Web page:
By Dr. Carol Pate

At the turn of the century (that’s 2000 to you), cardiologists reported seeing older men and women (64+) with heart problems such as high blood pressure, an irregular heart rhythm and heart attacks. Dr.David Rosenbaum, a Colorado Springs cardiologist, reports in a recent WSJ article that, today, he regularly sees men and women in their 30s and 40s with heart problems. “When a lot of young people you’re taking care of are younger than you, that’s a bit unnerving.”

The prevalence of several cardiovascular disease risk factors is higher in the U.S. for 35 – 64year-olds than for older adults. National Center for Health Statistics, CDC

Middle age Americans are dying, at a rising rate, of heart disease and strokes. Baby boomers continue to deal with heart disease but they smoke less and consume less sodium than their younger counterparts.

Millennials are not to be over-looked. The American Heart Association published a study in 2018 looking specifically at younger people. “Cardiac disease is sometimes considered an old man’s disease, but the trajectory of heart attacks among young people is going the wrong way … it’s actually going up for young women,” said Dr. Sameer Arora, the study’s lead author.

There’s more bad news. You were probably thinking, I’m healthy and I live in a healthy environment. Think again. Although deaths from cardiovascular disease are highest in the South, rates are rising across the U.S. including Colorado which is ranked the healthiest state by the CDC and the Census Bureau.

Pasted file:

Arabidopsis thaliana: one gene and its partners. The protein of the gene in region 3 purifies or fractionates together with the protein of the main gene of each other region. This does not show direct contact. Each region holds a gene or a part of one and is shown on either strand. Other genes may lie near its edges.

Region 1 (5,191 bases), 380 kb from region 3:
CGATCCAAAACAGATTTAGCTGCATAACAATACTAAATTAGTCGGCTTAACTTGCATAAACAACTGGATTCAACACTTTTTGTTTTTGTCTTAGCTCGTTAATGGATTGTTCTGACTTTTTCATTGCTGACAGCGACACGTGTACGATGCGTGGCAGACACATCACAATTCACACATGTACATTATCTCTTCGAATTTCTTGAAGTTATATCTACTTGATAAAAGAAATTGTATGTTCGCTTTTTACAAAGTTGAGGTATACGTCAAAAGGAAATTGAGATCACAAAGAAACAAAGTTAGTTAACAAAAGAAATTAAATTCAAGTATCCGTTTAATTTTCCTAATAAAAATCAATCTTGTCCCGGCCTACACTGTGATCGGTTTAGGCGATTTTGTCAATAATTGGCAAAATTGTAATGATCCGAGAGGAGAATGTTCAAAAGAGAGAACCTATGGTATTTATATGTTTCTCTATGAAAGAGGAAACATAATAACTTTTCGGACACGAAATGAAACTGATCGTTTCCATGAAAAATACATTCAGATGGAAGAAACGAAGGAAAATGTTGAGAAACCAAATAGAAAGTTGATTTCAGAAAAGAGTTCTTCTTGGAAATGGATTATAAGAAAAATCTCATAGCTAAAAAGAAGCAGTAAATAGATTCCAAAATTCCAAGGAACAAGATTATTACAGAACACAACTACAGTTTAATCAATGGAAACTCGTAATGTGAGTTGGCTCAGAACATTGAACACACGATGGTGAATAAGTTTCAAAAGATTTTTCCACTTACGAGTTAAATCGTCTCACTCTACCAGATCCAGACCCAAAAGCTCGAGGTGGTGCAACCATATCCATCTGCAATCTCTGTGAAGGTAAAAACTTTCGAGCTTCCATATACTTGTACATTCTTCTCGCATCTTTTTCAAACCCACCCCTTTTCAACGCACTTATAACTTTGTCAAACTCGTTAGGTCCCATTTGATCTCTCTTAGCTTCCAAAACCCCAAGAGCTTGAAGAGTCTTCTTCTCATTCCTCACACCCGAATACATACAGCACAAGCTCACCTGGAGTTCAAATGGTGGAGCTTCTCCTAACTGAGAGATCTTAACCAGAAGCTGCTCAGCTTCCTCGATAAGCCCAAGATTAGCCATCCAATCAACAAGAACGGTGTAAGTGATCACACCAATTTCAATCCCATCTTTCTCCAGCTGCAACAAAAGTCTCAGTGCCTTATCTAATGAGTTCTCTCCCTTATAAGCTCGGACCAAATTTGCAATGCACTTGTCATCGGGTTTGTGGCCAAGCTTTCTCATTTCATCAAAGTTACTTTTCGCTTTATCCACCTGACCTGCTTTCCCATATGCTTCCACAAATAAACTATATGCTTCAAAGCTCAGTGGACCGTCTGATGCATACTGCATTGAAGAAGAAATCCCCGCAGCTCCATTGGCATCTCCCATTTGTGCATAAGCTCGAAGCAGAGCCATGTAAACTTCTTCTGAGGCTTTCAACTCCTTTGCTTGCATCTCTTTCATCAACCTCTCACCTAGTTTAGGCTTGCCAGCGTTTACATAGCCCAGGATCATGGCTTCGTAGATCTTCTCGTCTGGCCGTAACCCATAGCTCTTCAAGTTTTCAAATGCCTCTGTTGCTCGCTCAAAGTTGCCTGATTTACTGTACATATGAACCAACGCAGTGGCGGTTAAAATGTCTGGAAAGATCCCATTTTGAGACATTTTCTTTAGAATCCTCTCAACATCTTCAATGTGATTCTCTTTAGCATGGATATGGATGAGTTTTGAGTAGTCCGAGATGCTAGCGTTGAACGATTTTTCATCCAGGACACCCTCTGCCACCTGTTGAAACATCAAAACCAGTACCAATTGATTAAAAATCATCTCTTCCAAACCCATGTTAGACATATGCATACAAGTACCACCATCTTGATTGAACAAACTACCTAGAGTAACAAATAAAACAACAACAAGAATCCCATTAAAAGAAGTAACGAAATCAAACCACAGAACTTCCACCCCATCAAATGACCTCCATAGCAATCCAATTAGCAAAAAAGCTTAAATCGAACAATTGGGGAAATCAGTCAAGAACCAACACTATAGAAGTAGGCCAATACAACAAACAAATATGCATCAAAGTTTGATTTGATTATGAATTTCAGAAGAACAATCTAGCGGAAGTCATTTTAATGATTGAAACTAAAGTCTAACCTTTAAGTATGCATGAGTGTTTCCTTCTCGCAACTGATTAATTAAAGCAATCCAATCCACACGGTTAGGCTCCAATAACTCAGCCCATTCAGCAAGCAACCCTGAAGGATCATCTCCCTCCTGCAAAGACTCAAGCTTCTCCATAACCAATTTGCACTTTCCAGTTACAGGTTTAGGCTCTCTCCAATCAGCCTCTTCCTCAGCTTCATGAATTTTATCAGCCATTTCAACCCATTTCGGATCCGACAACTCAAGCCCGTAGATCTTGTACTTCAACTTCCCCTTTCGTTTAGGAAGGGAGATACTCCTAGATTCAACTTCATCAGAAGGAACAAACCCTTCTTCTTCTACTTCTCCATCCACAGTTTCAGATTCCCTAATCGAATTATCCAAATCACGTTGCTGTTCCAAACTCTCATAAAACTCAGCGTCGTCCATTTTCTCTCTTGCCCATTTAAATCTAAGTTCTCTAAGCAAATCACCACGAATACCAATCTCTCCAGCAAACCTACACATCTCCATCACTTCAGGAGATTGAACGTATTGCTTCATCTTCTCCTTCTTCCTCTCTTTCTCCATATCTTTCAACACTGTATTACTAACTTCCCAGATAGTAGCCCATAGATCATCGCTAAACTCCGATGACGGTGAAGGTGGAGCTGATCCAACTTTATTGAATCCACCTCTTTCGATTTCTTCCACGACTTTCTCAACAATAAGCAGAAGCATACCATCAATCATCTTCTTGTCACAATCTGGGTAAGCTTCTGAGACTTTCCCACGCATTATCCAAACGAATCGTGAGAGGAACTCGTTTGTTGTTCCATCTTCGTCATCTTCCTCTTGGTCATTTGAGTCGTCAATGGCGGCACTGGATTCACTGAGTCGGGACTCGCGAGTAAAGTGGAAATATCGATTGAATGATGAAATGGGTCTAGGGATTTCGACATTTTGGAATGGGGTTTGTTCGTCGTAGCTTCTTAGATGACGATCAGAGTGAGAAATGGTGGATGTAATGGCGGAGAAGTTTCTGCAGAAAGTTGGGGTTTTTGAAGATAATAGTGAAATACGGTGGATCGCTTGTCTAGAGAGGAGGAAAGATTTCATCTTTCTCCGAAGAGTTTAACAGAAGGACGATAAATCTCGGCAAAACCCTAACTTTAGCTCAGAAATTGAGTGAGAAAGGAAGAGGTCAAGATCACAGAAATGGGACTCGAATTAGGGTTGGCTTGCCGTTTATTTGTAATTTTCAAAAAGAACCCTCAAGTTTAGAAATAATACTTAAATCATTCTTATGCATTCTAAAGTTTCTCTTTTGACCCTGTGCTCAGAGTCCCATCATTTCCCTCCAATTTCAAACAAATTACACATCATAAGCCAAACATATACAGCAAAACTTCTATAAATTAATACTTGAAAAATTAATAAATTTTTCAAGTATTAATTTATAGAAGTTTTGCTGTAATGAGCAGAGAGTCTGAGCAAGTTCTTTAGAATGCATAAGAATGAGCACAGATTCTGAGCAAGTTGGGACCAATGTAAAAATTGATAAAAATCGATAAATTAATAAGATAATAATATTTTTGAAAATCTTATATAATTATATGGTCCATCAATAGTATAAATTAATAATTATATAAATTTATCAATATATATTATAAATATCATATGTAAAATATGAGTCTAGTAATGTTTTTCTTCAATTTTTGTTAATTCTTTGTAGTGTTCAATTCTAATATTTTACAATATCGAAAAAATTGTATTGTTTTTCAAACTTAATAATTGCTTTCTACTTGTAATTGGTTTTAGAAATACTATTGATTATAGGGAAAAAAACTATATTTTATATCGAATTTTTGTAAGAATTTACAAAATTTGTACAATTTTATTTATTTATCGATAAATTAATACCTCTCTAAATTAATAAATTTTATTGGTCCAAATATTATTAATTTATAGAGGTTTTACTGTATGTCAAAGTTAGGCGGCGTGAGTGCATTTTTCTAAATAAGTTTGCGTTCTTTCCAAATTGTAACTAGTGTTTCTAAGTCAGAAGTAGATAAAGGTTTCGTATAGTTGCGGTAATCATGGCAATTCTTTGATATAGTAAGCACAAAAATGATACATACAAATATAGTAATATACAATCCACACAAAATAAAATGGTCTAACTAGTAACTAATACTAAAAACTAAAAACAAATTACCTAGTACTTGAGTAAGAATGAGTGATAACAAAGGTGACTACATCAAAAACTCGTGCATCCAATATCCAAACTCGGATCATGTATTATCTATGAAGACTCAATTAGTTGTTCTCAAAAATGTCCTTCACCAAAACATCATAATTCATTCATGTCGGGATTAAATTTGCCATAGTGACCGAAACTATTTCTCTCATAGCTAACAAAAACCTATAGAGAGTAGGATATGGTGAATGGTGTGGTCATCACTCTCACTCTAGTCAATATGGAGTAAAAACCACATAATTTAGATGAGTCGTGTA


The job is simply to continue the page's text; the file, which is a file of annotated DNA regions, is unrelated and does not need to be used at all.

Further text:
“It’s everywhere,” said Judy Hanna, senior advisor at the Centers for Disease Control and Prevention to Million Hearts, a federal initiative to prevent heart attacks and strokes, in a recent Wall Street Journal article.

Health officials cite a number of factors threatening to rob Colorado of its historically healthy status. High blood pressure, drug and alcohol use, stress and a lack of physical activity – even in an exercise-mad
state – also play a role, they say.

What counter measures can be taken to stem the tide especially when fit, athletic individuals are also at risk?

  1. Learn, know and report family history of heart disease.
  2. Have a minimum of yearly cardiovascular screening
  3. Report any unusual chest or back pains to your physician immediately

Obesity continues to be a major contributor to heart disease. Physicians like Dr. Rosenbaum recommend:

  1. Lifestyle changes i.e. increased movement, healthier eating, increased mindfulness
  2. Risk factor management i.e. manage stress, decrease smoking, know personal data
  3. Monitor well-being

Easier said than done. It appears that knowledge is power. Understanding that heart disease can strike regardless of age, geography or physical fitness is step one. Understanding one’s own risk is step two. Acting on personal risk management is step three.

Advanced mobile technology can serve as a vital tool in personal risk management.